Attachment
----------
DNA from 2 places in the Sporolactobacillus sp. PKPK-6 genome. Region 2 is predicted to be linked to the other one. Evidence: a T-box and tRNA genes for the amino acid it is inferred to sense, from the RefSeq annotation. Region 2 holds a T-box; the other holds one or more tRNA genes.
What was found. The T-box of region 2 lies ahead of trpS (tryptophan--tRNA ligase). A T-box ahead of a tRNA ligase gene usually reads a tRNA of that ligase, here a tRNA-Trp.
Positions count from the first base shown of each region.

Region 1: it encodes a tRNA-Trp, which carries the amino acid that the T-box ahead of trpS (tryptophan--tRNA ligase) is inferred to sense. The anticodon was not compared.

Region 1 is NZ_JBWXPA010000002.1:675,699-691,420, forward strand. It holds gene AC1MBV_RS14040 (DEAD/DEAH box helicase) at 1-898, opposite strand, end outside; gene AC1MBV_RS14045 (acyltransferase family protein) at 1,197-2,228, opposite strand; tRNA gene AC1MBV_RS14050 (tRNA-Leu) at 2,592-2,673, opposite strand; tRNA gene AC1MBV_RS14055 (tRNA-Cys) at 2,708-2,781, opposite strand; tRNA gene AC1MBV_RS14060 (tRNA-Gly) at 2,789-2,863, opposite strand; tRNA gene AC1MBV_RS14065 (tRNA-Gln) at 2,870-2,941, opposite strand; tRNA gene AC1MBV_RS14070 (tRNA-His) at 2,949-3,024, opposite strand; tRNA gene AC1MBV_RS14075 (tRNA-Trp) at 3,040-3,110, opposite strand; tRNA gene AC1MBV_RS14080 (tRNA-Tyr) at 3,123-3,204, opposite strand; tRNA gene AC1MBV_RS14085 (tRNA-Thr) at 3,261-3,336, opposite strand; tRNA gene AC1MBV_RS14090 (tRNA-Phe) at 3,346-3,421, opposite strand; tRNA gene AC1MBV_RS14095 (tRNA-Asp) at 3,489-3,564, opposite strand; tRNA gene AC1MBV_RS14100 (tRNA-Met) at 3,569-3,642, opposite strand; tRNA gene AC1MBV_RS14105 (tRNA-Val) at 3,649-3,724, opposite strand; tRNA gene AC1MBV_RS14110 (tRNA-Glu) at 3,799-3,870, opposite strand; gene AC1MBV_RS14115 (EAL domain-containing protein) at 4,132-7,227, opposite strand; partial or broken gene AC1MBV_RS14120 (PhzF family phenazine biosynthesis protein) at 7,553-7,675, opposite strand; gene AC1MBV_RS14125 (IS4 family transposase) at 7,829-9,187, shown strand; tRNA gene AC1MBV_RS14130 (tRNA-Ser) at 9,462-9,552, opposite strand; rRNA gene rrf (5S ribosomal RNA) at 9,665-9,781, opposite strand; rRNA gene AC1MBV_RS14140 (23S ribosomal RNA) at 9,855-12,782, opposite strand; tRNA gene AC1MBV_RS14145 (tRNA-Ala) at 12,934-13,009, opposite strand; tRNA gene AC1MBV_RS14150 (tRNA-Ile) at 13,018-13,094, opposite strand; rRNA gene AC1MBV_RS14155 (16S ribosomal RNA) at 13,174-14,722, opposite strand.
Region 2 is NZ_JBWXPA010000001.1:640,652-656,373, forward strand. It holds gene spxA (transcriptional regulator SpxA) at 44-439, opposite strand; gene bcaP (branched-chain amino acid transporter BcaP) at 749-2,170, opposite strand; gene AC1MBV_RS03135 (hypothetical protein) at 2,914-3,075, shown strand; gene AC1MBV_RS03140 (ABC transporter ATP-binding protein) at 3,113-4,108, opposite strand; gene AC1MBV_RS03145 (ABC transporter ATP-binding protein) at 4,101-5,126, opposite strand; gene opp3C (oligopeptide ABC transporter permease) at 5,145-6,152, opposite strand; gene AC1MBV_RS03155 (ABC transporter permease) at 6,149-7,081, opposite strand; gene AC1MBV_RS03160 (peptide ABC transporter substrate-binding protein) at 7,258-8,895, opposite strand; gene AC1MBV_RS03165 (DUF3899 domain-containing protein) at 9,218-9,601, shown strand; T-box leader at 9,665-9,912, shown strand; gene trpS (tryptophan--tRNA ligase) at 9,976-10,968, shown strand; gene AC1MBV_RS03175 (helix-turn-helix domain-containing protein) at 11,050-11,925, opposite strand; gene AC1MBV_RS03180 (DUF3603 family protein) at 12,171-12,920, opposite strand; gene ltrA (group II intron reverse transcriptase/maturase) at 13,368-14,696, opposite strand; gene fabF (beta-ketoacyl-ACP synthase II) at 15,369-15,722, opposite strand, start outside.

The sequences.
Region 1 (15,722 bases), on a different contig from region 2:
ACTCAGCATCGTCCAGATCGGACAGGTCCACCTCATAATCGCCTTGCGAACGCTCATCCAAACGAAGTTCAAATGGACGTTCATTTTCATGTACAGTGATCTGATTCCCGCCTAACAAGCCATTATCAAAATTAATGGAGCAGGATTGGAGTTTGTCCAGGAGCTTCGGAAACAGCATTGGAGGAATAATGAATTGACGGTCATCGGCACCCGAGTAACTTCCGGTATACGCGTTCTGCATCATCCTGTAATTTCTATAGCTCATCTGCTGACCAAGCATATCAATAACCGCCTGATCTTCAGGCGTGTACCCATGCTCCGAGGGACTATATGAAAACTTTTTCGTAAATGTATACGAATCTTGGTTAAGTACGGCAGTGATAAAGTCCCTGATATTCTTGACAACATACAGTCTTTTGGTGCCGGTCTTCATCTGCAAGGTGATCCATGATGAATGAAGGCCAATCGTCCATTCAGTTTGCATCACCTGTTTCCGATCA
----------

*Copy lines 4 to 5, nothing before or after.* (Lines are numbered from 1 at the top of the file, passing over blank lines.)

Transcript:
Region 1: it encodes a tRNA-Trp, which carries the amino acid that the T-box ahead of trpS (tryptophan--tRNA ligase) is inferred to sense. The anticodon was not compared.

Region 1 is NZ_JBWXPA010000002.1:675,699-691,420, forward strand. It holds gene AC1MBV_RS14040 (DEAD/DEAH box helicase) at 1-898, opposite strand, end outside; gene AC1MBV_RS14045 (acyltransferase family protein) at 1,197-2,228, opposite strand; tRNA gene AC1MBV_RS14050 (tRNA-Leu) at 2,592-2,673, opposite strand; tRNA gene AC1MBV_RS14055 (tRNA-Cys) at 2,708-2,781, opposite strand; tRNA gene AC1MBV_RS14060 (tRNA-Gly) at 2,789-2,863, opposite strand; tRNA gene AC1MBV_RS14065 (tRNA-Gln) at 2,870-2,941, opposite strand; tRNA gene AC1MBV_RS14070 (tRNA-His) at 2,949-3,024, opposite strand; tRNA gene AC1MBV_RS14075 (tRNA-Trp) at 3,040-3,110, opposite strand; tRNA gene AC1MBV_RS14080 (tRNA-Tyr) at 3,123-3,204, opposite strand; tRNA gene AC1MBV_RS14085 (tRNA-Thr) at 3,261-3,336, opposite strand; tRNA gene AC1MBV_RS14090 (tRNA-Phe) at 3,346-3,421, opposite strand; tRNA gene AC1MBV_RS14095 (tRNA-Asp) at 3,489-3,564, opposite strand; tRNA gene AC1MBV_RS14100 (tRNA-Met) at 3,569-3,642, opposite strand; tRNA gene AC1MBV_RS14105 (tRNA-Val) at 3,649-3,724, opposite strand; tRNA gene AC1MBV_RS14110 (tRNA-Glu) at 3,799-3,870, opposite strand; gene AC1MBV_RS14115 (EAL domain-containing protein) at 4,132-7,227, opposite strand; partial or broken gene AC1MBV_RS14120 (PhzF family phenazine biosynthesis protein) at 7,553-7,675, opposite strand; gene AC1MBV_RS14125 (IS4 family transposase) at 7,829-9,187, shown strand; tRNA gene AC1MBV_RS14130 (tRNA-Ser) at 9,462-9,552, opposite strand; rRNA gene rrf (5S ribosomal RNA) at 9,665-9,781, opposite strand; rRNA gene AC1MBV_RS14140 (23S ribosomal RNA) at 9,855-12,782, opposite strand; tRNA gene AC1MBV_RS14145 (tRNA-Ala) at 12,934-13,009, opposite strand; tRNA gene AC1MBV_RS14150 (tRNA-Ile) at 13,018-13,094, opposite strand; rRNA gene AC1MBV_RS14155 (16S ribosomal RNA) at 13,174-14,722, opposite strand.